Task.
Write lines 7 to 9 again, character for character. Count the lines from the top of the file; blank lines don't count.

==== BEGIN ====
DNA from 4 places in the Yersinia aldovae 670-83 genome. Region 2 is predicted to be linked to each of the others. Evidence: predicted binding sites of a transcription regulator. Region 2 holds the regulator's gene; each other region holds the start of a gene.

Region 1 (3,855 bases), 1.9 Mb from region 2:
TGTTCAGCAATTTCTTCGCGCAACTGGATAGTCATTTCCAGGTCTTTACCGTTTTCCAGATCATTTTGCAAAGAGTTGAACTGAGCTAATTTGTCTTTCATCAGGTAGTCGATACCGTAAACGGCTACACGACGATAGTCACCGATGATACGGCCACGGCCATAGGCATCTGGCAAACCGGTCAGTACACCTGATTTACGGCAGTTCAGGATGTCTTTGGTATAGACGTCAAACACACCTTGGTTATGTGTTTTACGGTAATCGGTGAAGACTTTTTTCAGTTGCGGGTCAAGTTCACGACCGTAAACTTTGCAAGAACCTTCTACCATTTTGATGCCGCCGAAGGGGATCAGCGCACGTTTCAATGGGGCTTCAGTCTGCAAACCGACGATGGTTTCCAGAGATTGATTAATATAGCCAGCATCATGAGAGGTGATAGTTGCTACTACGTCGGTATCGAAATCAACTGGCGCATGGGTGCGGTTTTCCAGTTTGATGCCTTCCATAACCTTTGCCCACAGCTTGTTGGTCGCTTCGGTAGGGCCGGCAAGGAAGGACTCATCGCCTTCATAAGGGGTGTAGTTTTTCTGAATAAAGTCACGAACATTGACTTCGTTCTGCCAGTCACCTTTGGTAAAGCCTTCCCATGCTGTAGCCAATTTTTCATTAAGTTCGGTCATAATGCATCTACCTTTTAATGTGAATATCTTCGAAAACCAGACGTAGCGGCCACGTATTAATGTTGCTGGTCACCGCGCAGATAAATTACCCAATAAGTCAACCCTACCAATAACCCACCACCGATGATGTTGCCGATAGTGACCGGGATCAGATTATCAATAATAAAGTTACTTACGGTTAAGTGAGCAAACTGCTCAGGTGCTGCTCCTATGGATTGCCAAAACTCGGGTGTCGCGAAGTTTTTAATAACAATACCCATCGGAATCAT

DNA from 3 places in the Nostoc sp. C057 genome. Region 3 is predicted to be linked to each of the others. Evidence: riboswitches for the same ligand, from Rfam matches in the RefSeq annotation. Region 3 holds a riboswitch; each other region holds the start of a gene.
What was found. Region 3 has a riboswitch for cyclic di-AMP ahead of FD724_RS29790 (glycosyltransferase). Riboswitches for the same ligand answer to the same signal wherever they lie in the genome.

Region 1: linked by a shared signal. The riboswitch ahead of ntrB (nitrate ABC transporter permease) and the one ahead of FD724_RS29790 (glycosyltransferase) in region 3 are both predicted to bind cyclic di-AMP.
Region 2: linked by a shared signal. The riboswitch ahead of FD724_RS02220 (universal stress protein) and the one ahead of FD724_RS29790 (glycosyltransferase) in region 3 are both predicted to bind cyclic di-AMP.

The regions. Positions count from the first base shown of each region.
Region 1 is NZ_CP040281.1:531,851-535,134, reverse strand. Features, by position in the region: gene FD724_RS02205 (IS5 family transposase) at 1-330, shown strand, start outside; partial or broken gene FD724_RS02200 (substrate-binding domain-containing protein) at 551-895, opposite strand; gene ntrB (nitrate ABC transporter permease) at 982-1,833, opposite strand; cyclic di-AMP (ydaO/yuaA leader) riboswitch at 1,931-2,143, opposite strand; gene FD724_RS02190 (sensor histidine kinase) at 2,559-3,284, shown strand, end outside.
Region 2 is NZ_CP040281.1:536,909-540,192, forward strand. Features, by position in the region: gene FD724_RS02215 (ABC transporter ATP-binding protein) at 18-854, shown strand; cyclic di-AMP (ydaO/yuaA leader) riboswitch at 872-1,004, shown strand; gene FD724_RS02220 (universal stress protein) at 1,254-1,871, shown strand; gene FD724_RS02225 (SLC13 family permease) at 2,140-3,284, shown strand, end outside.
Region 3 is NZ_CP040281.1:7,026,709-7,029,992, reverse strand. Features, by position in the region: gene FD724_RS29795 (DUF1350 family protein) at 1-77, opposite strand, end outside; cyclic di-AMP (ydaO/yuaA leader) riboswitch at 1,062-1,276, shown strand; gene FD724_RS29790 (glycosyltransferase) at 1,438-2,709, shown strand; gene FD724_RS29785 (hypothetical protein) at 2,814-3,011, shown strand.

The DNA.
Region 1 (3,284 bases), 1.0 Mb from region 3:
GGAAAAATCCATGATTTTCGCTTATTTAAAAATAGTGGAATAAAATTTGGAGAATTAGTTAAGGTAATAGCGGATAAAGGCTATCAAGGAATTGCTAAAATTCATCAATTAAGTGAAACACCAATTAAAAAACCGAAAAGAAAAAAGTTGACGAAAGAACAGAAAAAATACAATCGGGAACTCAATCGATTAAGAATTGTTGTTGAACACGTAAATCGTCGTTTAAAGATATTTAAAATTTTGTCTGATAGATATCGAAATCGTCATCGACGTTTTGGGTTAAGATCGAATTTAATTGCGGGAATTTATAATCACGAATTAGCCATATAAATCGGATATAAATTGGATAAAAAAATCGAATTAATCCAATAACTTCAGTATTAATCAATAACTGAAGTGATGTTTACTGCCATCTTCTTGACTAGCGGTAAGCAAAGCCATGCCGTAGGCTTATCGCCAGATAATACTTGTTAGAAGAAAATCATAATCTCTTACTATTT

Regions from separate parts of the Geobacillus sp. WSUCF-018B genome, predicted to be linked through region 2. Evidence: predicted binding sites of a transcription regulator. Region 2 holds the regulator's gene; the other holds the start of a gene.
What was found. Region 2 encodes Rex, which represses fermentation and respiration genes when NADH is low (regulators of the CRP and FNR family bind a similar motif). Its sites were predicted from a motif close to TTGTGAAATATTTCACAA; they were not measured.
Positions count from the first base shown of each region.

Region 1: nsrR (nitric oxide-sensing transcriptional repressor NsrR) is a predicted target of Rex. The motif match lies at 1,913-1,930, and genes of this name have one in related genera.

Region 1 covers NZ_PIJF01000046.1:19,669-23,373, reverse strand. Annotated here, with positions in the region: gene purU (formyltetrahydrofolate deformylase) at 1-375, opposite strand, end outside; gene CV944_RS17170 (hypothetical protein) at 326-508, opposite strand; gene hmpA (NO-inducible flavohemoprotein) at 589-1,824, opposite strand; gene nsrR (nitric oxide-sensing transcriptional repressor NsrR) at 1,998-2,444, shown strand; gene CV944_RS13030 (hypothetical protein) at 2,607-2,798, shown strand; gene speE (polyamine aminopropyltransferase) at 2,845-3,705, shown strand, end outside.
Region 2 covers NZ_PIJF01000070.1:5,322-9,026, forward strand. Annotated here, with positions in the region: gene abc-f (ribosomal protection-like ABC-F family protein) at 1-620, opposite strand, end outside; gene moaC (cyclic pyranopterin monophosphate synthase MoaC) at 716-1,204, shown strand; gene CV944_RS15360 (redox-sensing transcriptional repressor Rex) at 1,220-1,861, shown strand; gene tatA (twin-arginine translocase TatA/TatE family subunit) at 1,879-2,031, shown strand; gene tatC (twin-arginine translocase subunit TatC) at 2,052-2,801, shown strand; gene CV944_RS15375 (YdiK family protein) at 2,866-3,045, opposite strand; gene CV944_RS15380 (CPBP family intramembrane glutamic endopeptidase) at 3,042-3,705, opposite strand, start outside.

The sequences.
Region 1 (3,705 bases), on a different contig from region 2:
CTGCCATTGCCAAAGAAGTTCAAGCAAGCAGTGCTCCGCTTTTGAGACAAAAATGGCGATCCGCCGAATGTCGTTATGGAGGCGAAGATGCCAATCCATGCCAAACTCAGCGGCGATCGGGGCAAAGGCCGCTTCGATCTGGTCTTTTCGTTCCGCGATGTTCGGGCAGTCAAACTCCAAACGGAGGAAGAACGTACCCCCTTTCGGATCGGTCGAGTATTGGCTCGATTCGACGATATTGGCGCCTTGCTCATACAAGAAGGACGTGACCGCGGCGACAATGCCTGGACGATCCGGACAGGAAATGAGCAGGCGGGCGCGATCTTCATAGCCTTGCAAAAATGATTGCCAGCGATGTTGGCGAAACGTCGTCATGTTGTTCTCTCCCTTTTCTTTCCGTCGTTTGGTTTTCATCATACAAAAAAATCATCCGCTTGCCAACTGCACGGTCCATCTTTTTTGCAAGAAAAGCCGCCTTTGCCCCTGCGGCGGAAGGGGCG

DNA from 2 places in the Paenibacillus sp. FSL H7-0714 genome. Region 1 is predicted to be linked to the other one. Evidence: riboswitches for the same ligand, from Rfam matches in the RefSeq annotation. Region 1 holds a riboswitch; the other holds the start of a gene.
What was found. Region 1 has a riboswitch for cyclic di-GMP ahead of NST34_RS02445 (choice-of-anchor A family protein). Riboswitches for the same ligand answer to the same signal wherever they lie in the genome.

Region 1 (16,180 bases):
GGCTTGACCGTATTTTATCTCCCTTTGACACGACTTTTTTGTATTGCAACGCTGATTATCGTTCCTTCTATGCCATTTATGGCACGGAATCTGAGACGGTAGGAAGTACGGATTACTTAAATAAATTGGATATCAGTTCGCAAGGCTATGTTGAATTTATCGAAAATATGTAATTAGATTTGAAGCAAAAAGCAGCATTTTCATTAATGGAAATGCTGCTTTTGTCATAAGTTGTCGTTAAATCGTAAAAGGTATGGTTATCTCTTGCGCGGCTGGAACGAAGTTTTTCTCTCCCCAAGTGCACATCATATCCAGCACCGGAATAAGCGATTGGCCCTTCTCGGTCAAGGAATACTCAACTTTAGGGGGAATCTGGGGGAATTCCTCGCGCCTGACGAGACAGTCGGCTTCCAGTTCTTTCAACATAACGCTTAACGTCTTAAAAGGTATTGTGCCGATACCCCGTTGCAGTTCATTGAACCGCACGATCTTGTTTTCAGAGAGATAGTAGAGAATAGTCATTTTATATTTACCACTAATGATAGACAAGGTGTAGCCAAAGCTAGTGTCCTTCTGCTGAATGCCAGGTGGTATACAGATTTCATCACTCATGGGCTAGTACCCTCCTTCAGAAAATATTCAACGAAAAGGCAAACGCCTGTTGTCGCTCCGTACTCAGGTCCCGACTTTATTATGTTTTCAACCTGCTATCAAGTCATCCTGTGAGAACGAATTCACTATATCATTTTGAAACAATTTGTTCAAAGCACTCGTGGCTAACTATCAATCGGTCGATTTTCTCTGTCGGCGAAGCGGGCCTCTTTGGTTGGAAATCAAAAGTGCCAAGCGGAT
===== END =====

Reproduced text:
Region 2: linked by a shared signal. The riboswitch ahead of FD724_RS02220 (universal stress protein) and the one ahead of FD724_RS29790 (glycosyltransferase) in region 3 are both predicted to bind cyclic di-AMP.

The regions. Positions count from the first base shown of each region.
Region 1 is NZ_CP040281.1:531,851-535,134, reverse strand. Features, by position in the region: gene FD724_RS02205 (IS5 family transposase) at 1-330, shown strand, start outside; partial or broken gene FD724_RS02200 (substrate-binding domain-containing protein) at 551-895, opposite strand; gene ntrB (nitrate ABC transporter permease) at 982-1,833, opposite strand; cyclic di-AMP (ydaO/yuaA leader) riboswitch at 1,931-2,143, opposite strand; gene FD724_RS02190 (sensor histidine kinase) at 2,559-3,284, shown strand, end outside.